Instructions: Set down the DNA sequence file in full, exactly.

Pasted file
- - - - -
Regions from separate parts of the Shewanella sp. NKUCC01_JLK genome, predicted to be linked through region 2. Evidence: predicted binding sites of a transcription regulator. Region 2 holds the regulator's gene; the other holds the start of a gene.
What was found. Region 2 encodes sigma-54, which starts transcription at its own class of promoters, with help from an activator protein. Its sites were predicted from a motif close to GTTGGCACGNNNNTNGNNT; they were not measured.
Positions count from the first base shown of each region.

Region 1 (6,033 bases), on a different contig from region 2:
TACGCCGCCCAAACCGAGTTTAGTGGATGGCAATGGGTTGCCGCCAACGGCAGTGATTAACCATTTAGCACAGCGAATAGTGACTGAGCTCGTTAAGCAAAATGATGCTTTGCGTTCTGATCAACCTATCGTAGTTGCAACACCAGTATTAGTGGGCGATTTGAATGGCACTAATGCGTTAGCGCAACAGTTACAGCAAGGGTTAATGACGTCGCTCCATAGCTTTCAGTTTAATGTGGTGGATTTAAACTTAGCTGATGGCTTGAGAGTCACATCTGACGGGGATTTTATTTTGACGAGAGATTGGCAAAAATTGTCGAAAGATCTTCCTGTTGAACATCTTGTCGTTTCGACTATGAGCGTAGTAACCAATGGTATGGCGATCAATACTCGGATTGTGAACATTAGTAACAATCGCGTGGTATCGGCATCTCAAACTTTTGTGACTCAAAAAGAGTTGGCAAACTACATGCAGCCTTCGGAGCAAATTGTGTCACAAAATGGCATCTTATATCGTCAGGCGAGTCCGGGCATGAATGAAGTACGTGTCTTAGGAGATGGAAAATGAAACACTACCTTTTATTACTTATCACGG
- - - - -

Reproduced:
Regions from separate parts of the Shewanella sp. NKUCC01_JLK genome, predicted to be linked through region 2. Evidence: predicted binding sites of a transcription regulator. Region 2 holds the regulator's gene; the other holds the start of a gene.
What was found. Region 2 encodes sigma-54, which starts transcription at its own class of promoters, with help from an activator protein. Its sites were predicted from a motif close to GTTGGCACGNNNNTNGNNT; they were not measured.
Positions count from the first base shown of each region.

Region 1 (6,033 bases), on a different contig from region 2:
TACGCCGCCCAAACCGAGTTTAGTGGATGGCAATGGGTTGCCGCCAACGGCAGTGATTAACCATTTAGCACAGCGAATAGTGACTGAGCTCGTTAAGCAAAATGATGCTTTGCGTTCTGATCAACCTATCGTAGTTGCAACACCAGTATTAGTGGGCGATTTGAATGGCACTAATGCGTTAGCGCAACAGTTACAGCAAGGGTTAATGACGTCGCTCCATAGCTTTCAGTTTAATGTGGTGGATTTAAACTTAGCTGATGGCTTGAGAGTCACATCTGACGGGGATTTTATTTTGACGAGAGATTGGCAAAAATTGTCGAAAGATCTTCCTGTTGAACATCTTGTCGTTTCGACTATGAGCGTAGTAACCAATGGTATGGCGATCAATACTCGGATTGTGAACATTAGTAACAATCGCGTGGTATCGGCATCTCAAACTTTTGTGACTCAAAAAGAGTTGGCAAACTACATGCAGCCTTCGGAGCAAATTGTGTCACAAAATGGCATCTTATATCGTCAGGCGAGTCCGGGCATGAATGAAGTACGTGTCTTAGGAGATGGAAAATGAAACACTACCTTTTATTACTTATCACGG